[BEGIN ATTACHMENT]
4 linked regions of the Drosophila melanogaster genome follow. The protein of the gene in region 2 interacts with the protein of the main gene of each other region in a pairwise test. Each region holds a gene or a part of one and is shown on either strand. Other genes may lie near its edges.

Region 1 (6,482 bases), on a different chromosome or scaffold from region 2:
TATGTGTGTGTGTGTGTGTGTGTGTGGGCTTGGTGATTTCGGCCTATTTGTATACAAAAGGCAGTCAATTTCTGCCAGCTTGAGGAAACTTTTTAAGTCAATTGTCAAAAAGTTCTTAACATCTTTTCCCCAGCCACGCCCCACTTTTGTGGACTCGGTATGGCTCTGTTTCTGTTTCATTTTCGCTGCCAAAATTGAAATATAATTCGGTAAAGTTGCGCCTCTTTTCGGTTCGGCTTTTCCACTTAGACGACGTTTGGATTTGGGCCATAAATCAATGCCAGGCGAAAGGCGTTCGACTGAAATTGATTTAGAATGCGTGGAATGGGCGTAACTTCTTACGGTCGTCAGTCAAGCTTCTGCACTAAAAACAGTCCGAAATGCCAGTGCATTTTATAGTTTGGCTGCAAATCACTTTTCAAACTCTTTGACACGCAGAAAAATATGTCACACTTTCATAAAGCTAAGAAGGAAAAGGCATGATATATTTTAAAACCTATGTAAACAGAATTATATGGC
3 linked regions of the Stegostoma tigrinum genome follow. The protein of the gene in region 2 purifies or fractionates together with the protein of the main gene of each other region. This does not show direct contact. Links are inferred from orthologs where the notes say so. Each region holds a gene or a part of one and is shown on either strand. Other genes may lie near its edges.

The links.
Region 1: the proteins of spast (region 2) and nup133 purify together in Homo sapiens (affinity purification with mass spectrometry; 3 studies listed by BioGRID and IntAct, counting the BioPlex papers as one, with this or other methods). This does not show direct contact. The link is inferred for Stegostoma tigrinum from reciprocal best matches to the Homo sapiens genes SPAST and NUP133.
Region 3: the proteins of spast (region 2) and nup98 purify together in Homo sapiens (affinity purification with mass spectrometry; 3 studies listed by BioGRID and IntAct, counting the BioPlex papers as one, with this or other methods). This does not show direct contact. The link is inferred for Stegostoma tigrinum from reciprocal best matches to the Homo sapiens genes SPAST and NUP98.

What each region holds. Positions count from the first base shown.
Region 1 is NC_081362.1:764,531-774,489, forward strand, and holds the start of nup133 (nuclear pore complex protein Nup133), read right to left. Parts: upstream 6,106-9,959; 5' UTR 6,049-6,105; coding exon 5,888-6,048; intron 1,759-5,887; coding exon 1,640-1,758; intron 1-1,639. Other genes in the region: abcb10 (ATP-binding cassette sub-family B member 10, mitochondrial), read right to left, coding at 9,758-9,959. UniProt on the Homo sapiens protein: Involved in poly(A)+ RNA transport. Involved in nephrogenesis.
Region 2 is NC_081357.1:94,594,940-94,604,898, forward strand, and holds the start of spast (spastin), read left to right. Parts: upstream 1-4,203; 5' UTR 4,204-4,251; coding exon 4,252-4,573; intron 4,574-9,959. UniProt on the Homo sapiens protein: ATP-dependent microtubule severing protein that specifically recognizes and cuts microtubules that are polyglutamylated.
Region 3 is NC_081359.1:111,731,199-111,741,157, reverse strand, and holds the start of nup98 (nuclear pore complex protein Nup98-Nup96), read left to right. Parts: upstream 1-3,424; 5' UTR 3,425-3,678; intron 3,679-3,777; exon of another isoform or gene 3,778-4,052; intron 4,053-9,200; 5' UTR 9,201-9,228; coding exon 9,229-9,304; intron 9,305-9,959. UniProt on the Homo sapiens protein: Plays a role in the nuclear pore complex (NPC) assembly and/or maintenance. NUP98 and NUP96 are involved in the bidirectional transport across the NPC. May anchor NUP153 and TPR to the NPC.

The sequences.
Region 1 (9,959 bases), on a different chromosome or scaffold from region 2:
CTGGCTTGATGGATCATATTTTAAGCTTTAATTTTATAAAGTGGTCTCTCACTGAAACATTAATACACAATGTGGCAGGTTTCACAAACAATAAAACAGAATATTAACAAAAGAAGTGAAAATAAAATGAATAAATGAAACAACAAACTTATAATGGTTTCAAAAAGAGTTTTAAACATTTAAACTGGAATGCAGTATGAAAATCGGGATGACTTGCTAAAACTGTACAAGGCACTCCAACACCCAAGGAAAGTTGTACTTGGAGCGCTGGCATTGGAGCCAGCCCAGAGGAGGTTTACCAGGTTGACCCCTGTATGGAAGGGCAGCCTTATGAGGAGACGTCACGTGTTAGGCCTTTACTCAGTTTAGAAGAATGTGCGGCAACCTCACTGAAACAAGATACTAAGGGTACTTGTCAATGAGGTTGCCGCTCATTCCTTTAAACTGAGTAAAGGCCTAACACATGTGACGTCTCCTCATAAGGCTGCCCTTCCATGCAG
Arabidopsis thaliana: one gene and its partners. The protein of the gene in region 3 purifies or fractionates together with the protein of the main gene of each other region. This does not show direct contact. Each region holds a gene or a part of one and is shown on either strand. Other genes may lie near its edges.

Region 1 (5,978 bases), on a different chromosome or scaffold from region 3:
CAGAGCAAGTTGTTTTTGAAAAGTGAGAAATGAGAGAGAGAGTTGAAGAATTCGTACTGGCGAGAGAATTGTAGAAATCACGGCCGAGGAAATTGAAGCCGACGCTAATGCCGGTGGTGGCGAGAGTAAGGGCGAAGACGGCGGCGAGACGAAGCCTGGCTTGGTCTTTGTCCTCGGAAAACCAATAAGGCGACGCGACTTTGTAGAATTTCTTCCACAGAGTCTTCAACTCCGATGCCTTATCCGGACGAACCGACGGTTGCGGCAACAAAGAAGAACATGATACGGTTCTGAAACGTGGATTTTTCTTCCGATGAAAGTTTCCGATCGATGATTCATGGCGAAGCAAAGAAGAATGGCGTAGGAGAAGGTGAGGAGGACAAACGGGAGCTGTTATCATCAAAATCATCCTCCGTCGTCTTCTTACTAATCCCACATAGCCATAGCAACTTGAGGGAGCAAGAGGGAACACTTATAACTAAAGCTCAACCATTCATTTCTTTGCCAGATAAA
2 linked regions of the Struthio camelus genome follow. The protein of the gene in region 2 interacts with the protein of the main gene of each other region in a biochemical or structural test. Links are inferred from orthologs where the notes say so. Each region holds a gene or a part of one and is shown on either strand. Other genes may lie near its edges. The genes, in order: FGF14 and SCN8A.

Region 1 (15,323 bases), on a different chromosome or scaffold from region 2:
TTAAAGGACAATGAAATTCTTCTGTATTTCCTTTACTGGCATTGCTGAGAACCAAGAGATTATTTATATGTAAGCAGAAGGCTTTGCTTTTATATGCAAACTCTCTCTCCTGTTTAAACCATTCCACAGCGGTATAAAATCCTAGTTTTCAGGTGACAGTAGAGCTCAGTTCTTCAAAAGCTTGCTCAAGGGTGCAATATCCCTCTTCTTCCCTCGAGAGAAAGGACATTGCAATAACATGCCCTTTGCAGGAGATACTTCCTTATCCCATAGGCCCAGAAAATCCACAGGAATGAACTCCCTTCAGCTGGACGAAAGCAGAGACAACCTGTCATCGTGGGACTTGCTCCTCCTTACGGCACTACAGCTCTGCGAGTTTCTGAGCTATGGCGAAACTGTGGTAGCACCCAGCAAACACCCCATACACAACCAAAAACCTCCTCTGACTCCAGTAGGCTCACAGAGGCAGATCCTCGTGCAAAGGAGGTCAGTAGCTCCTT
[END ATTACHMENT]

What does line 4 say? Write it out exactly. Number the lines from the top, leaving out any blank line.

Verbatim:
3 linked regions of the Stegostoma tigrinum genome follow. The protein of the gene in region 2 purifies or fractionates together with the protein of the main gene of each other region. This does not show direct contact. Links are inferred from orthologs where the notes say so. Each region holds a gene or a part of one and is shown on either strand. Other genes may lie near its edges.